“Am I concerned about police not enforcing the law appropriately? Yes, I am. There is a great danger when extraordinary powers are given in an unconstrained way to authorities. It will take great discipline on the part of the police, and great management by police of people on the ground, to try to minimise any abuse of these powers.”
April 2, 2020
No fresh air, no exercise, no access to mental health professionals - concerns about conditions for citizens held in enforced quarantine in Sydney
NSWCCL is greatly concerned about the experiences and conditions of those in enforced quarantine in NSW. The Council advocates for measures that, at the very least, maintain individuals access to daily fresh air for a certain period per day, and the ability to exercise.
The Council acknowledges the importance of containment and understands the necessity to quarantine Australians returning from overseas. However, those in quarantine should have access to fresh air, exercise and mental health professionals. The conditions of quarantine should be compassionate and respectful rather than arbitrary.
NSWCCL has been contacted by a Victorian resident Stephen, and his wife, who are being held in quarantine in a Sydney Hotel. The couple recently returned from Peru (31st March), where they had already been held in lockdown there for 14 days after the Peru government imposed a state of emergency on 16 March.
Stephen contacted NSWCCL for assistance in ‘advocating for all those others in enforced quarantine in Sydney to ensure that our basic human rights and civil liberties are not being infringed in such an arbitrary and inhumane way.’
Stephen goes on to add, “I am not disputing the government’s right to force us into quarantine. What I am disputing is the conditions they have imposed on us. We are not convicted criminals, we just had the misfortune to be overseas at the time the world went into crisis.”
Stephen informed the NSWCCL about the conditions under which they were being quarantined;
- We are literally locked in our room for 24 hours per day. We do not even have a key for our room.
- Police and army patrol our floor to ensure our compliance.
- We have no access to fresh air. We are in a room on the 26th floor with no window that can be opened.
- We have no ability to exercise.
- We are being denied access to alcohol.
- I have my wife with me, but many people are on their own – they are essentially in solitary confinement.
“There are no support services for us. Nobody is checking on us as regards are physical or mental wellbeing,” Stephen said.
“Yesterday one of our friends in Sydney bought us some fruit, muesli, milk, tea and a couple of 6 packs of beer. The police stopped her leaving the alcohol. Apparently those in quarantine are banned from having alcohol.”
The police quoted legislation in the NSW Government Gazette, Number 62, Saturday, 28 March 2020, apparently telling Stephen that the Police Commissioner has authority under clause 6(2) to determine what those in quarantine can/cannot eat and drink.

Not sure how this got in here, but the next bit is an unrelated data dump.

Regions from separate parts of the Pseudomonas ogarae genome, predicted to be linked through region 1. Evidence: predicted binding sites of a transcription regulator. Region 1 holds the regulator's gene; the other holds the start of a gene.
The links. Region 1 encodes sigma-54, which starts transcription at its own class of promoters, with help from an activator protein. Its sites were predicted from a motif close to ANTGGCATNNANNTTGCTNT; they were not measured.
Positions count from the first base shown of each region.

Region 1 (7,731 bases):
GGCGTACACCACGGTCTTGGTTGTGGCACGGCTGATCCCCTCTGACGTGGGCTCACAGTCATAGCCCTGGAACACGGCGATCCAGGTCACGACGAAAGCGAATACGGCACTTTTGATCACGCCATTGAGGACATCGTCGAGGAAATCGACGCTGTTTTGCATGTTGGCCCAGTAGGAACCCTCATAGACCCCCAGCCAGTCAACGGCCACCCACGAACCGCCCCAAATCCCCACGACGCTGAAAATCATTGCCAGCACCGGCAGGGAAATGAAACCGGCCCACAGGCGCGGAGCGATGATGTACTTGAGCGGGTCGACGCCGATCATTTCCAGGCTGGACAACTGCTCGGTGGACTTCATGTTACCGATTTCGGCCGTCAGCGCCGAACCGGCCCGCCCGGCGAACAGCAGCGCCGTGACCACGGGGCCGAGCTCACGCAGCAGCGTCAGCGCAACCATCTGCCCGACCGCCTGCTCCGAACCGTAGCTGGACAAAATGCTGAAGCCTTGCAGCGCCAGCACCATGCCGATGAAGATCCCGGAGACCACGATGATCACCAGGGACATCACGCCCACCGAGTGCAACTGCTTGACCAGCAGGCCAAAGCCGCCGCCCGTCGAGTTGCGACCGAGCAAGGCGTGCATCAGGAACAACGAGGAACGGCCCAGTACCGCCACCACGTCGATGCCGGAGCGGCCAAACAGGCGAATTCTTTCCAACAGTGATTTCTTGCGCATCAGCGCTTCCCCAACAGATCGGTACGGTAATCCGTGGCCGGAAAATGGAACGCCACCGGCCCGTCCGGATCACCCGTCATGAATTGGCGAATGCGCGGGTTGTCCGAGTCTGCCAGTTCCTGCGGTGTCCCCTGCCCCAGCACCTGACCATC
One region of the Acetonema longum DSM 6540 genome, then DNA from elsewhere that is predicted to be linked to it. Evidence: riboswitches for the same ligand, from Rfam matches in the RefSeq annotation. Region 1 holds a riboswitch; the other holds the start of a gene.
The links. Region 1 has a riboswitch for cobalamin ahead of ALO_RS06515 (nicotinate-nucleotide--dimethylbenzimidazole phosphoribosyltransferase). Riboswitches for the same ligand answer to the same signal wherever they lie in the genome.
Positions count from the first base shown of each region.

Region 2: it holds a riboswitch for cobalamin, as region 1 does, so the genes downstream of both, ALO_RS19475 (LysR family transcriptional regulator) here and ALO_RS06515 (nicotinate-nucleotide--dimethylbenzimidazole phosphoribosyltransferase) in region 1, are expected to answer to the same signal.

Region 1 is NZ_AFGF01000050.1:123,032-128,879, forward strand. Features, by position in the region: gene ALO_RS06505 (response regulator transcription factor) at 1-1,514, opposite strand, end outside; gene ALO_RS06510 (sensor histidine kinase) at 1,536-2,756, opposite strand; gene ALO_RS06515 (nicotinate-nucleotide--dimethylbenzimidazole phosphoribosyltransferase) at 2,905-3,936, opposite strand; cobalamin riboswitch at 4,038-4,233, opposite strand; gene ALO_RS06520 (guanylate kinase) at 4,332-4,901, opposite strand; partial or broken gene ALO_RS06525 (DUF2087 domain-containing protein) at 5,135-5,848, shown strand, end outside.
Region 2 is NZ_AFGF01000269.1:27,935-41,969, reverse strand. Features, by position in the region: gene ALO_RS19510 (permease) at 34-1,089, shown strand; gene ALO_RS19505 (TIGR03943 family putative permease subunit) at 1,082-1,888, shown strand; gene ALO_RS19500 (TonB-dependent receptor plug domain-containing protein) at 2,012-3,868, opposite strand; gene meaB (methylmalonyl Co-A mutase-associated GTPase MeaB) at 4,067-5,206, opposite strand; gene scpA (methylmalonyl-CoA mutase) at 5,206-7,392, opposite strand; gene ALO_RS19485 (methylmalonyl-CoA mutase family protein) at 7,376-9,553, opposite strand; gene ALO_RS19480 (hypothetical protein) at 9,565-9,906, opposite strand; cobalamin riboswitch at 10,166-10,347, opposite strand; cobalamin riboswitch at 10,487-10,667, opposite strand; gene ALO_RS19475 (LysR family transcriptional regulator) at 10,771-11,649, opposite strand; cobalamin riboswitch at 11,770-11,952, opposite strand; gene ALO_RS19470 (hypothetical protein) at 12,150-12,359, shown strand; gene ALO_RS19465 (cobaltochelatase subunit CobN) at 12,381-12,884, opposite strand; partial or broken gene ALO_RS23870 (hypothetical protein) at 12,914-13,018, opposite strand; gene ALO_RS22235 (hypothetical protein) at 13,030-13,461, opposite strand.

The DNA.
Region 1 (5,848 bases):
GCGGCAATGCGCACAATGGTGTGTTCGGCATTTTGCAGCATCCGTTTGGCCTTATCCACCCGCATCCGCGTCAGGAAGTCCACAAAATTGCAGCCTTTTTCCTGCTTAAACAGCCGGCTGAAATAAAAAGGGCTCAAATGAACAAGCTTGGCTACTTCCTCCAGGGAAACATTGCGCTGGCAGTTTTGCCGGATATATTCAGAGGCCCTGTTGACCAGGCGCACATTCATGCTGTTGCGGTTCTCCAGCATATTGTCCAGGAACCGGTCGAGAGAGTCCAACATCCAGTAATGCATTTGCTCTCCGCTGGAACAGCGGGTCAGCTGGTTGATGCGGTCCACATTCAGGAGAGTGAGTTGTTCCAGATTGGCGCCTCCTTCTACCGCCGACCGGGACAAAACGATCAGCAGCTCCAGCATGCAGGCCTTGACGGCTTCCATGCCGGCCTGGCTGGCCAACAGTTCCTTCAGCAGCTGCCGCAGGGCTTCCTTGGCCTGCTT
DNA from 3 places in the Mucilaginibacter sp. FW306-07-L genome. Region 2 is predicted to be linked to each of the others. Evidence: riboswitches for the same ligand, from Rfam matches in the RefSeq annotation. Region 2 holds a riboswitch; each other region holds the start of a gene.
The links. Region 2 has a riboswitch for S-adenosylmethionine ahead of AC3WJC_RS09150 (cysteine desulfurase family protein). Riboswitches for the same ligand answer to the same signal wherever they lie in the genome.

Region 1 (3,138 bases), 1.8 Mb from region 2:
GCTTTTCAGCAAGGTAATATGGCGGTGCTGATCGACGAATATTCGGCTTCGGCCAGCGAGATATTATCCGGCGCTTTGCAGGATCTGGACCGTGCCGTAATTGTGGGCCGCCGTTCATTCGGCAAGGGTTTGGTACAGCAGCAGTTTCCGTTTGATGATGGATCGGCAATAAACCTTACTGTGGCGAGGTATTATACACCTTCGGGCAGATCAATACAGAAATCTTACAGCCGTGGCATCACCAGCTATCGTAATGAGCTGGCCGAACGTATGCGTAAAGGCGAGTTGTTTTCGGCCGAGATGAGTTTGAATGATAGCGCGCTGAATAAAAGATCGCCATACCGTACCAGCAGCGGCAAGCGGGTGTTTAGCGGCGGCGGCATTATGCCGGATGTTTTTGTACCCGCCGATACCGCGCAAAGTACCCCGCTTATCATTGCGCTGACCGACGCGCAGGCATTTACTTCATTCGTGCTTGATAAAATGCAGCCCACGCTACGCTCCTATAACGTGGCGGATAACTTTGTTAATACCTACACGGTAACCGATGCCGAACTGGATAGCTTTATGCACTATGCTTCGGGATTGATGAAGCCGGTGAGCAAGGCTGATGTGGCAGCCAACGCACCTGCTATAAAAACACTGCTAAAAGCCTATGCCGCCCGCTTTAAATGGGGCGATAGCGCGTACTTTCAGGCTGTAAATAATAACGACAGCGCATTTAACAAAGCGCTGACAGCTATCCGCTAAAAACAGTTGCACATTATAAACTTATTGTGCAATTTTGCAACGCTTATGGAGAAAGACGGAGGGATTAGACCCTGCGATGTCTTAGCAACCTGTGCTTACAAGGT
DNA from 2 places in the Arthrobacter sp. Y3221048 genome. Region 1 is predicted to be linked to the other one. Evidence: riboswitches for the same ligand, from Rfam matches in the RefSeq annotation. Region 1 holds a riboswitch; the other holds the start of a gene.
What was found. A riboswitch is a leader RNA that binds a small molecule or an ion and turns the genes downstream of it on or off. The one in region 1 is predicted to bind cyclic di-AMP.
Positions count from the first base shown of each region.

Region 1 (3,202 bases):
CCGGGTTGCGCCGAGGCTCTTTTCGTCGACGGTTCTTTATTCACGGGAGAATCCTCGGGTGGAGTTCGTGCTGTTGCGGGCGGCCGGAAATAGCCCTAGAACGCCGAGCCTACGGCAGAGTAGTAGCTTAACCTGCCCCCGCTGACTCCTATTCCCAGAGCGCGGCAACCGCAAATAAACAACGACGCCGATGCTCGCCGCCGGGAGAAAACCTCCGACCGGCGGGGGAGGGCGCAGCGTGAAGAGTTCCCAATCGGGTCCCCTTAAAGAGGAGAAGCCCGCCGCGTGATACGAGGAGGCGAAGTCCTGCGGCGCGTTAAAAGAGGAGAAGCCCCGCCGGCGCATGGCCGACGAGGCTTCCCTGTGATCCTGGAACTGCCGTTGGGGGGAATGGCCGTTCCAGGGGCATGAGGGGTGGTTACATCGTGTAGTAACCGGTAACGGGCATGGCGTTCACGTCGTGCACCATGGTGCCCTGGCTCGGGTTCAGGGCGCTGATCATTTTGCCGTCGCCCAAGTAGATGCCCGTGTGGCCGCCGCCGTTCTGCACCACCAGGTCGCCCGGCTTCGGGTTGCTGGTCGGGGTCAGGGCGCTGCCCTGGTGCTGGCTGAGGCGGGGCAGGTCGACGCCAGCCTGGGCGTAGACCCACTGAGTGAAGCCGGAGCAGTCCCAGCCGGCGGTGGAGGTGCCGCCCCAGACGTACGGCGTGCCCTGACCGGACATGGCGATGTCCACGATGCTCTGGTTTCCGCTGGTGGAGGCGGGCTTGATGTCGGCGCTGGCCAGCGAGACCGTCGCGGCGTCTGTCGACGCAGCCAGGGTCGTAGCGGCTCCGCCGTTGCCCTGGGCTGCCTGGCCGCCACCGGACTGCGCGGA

Today Stephen and his wife received a delivery of prescription medicine from a local pharmacist. The police opened and inspected the package before giving it to the recipients. Stephen said her felt this was ‘a gross breach of privacy and completely unwarranted – the package was clearly from a pharmacy and contained nothing but medicine’.
Stephen and his wife are seeking:
- Access every day to fresh air for a minimum 30 minutes
- Access to an area we can exercise in for a minimum of 30 minutes each day
- Access to moderate amounts of alcohol (which of course we pay for ourselves)
- Daily checks on our health and mental wellbeing.
“Surely this is not too much to ask for people who have committed no crimes and are otherwise complying with the draconian conditions imposed on us,” Stephen added.
NSW Council for Civil Liberties - email: firstname.lastname@example.org
Media coverage: The Guardian
The shadow attorney general, Mark Dreyfus, has called for parliament to continue to sit and scrutinise government emergency powers to deal with coronavirus, as concerns about unchecked executive power in Australia grow.
The call on Wednesday comes as the bipartisan delegated legislation committee resolved to establish an inquiry into non-disallowable instruments including new Covid-19 public health orders, citing research by the legal expert Andrew Edgar that they are putting federal government actions beyond the reach of parliament.
The New South Wales Council for Civil Liberties president, Nicholas Cowdery, has urged the commonwealth and NSW parliaments to resume before August and September, warning the current extended adjournments are “unacceptable and dangerous for democracy”.